Links are crucial to any SEO strategy.
Despite the vital role of links in SEO, year after year we see and hear misinformation and myths surrounding links and the acquisition of links. This is in part due to Google’s evolving search algorithm, and in part due to the search community.
With the launch of Penguin 4.0 and integration into Google’s core algorithm, there have been granular changes to the search engine in a real-time basis.
It is important to discard any myths that continue to linger around links. With such a critical piece of SEO, it’s vital we dispell any misinformation.
In this post, my goal is to call out some of the more common link building myths in 2017.
Link Myth #1: Link Building Is Dead
How many times have you heard it? “Links are losing strength as a signal”.
I can’t tell you how many times I’ve heard SEOs perdict the rise of a new signal, and subsequent death of links.
Apps threatened classic online navigation and the need for links. Rankbrain brought stronger AI into the algorithm and predicated the end of Google’s reliance on links.
Except, none of those situations actually happened the way SEOs predicted.
The fact is, links remain vital to the online economy. They’re as important today as ever in search, and the web itself would be unnavigable without links.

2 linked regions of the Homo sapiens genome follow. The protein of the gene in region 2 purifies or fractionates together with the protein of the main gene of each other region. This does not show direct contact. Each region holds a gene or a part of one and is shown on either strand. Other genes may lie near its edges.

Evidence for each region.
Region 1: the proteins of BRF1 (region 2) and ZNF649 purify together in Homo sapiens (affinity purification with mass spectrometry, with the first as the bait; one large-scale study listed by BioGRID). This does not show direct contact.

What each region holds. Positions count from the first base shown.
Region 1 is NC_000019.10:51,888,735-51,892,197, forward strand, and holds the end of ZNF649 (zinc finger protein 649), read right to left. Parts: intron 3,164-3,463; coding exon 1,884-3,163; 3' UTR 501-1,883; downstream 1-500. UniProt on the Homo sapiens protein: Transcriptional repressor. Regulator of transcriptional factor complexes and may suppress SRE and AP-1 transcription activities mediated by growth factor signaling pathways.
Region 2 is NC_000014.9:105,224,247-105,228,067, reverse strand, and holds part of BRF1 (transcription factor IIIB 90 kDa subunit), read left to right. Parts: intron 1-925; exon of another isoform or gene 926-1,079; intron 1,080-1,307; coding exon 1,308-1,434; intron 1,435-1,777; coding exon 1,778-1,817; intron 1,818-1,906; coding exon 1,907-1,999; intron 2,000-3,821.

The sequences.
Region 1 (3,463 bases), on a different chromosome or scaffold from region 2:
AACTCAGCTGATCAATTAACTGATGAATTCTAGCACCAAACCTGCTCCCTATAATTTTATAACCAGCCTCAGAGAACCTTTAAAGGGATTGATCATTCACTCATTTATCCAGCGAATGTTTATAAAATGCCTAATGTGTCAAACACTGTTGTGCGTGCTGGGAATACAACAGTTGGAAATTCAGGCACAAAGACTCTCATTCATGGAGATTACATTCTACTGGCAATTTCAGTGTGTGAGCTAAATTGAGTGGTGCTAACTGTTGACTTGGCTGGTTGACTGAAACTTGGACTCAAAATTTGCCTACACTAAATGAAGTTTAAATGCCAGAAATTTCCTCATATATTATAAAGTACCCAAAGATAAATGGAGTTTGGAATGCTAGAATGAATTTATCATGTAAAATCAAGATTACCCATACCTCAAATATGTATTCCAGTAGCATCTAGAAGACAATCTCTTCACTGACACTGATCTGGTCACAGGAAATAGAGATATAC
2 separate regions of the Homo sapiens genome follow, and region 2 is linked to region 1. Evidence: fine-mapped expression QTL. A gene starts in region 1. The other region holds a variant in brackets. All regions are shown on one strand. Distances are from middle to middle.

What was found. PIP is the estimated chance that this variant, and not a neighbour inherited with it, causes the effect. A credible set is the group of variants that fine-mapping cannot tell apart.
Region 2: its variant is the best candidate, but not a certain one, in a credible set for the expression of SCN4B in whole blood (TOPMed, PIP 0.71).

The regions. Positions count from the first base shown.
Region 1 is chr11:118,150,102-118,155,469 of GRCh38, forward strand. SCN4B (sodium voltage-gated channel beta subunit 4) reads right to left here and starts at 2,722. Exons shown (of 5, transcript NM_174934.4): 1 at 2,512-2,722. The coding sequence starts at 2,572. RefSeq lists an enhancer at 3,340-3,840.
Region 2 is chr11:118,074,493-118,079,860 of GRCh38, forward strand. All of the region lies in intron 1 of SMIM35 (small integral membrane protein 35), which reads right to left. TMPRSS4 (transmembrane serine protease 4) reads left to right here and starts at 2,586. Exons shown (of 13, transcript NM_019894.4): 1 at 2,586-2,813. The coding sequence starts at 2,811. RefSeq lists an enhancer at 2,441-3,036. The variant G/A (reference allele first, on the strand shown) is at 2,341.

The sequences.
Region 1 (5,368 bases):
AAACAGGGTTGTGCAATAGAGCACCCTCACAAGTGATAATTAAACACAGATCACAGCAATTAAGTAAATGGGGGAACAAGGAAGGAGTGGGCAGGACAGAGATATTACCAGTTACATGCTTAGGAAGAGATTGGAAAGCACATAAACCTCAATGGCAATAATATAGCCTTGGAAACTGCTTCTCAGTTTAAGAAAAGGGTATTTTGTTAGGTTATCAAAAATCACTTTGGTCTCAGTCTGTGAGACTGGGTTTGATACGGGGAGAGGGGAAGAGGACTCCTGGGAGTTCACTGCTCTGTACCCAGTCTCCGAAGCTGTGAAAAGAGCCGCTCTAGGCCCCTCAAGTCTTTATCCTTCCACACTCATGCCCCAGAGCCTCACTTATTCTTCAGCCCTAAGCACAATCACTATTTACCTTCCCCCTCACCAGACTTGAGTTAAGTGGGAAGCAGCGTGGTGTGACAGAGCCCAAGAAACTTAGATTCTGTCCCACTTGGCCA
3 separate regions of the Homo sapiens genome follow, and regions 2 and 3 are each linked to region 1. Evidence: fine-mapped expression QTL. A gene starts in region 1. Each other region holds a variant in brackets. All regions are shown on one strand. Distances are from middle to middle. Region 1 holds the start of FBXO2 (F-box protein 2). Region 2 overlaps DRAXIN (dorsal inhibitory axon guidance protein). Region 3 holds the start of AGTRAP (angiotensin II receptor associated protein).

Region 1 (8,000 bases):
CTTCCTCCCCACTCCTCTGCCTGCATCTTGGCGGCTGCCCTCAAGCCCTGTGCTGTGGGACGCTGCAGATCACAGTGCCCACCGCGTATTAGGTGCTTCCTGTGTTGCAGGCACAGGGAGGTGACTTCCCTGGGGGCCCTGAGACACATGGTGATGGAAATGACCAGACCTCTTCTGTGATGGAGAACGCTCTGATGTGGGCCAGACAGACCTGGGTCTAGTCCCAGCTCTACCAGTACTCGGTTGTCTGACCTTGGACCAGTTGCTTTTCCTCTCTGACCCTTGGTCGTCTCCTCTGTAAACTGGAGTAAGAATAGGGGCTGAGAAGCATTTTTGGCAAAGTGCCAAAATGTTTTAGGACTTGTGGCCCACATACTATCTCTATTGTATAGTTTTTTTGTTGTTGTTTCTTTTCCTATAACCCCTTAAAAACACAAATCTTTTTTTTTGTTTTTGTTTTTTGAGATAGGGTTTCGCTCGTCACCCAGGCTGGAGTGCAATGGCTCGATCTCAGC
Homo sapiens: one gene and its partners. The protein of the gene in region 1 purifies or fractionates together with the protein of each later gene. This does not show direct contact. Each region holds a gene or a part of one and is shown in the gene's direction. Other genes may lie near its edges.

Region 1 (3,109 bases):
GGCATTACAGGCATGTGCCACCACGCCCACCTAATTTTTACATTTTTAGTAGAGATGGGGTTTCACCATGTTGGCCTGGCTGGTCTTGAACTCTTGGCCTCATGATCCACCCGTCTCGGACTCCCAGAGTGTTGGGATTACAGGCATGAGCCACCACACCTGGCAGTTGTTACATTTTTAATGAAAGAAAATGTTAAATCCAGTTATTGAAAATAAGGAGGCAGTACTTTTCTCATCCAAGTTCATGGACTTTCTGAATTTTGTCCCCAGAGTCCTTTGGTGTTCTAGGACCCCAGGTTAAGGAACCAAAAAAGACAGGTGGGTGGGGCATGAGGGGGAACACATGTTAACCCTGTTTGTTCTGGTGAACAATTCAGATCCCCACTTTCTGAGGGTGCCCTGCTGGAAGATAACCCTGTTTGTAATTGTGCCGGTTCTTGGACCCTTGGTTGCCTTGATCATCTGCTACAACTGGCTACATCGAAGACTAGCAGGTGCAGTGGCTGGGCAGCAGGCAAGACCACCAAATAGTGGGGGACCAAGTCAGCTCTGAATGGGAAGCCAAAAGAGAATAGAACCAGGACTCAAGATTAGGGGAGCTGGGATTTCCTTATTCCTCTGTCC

Some people fear penalties, often citing several black hat link building scams. Some people reject link building, claiming link building simply doesn’t work, and opting for PPC.
Building low quality links is a recipe for disaster. If you attempt to manipulate your way into links and better ranking, you’ll wish link building was dead.
So build a good network of link signals, and use high quality content that offers enough genuine value to be linked to by another site.
Link Myth #2: Nofollow Links Have Zero Value in SEO.
Nofollow links are links tagged with rel=”nofollow”, instructing search engines not to flow link equity.
SEOs have always hated nofollow links, even when secured from genuine sources with the potential to drive relevant traffic. Often, nofollow links feel like wasted effort.
The common thinking is that nofollow links don’t have any value in SEO.
But the truth is, if a nofollow link sends beneficial referral traffic, why wouldn’t you want it? Not only can nofollow links still flow relevant, valuable traffic, but nofollow links are part of any natural backlink profile.
John’s survey found that 43% didn’t care about nofollow links, as long as they were from a high authority site. 27% think about nofollow links, but would still outreach. 16% don’t take nofollow into account at all.
The fact is over the years, the nofollow trend has increased and the use of nofollow from genuine sources can do a lot of good for any site.
Nofollow links from relevant sources still add value.
Link Myth #3: Forum and Directory Links are SPAM
Before the launch of Google’s Penguin algorithm, forum, directory, and blog comment links were part of nearly every SEO’s toolkit.
It’s fact: the tactics were abused, and used as a method to secure manipulative links. Many view these links as part of old school techniques.
But the truth is link building is about tactic, not application.
I have personally had great experiences with forum links, when done in a personal, strategic manner. These links resulted in conversions and quality traffic. The screenshot is testimony to the success.
As you can see, there are 7 goal completions from the forum, which is not bad at all.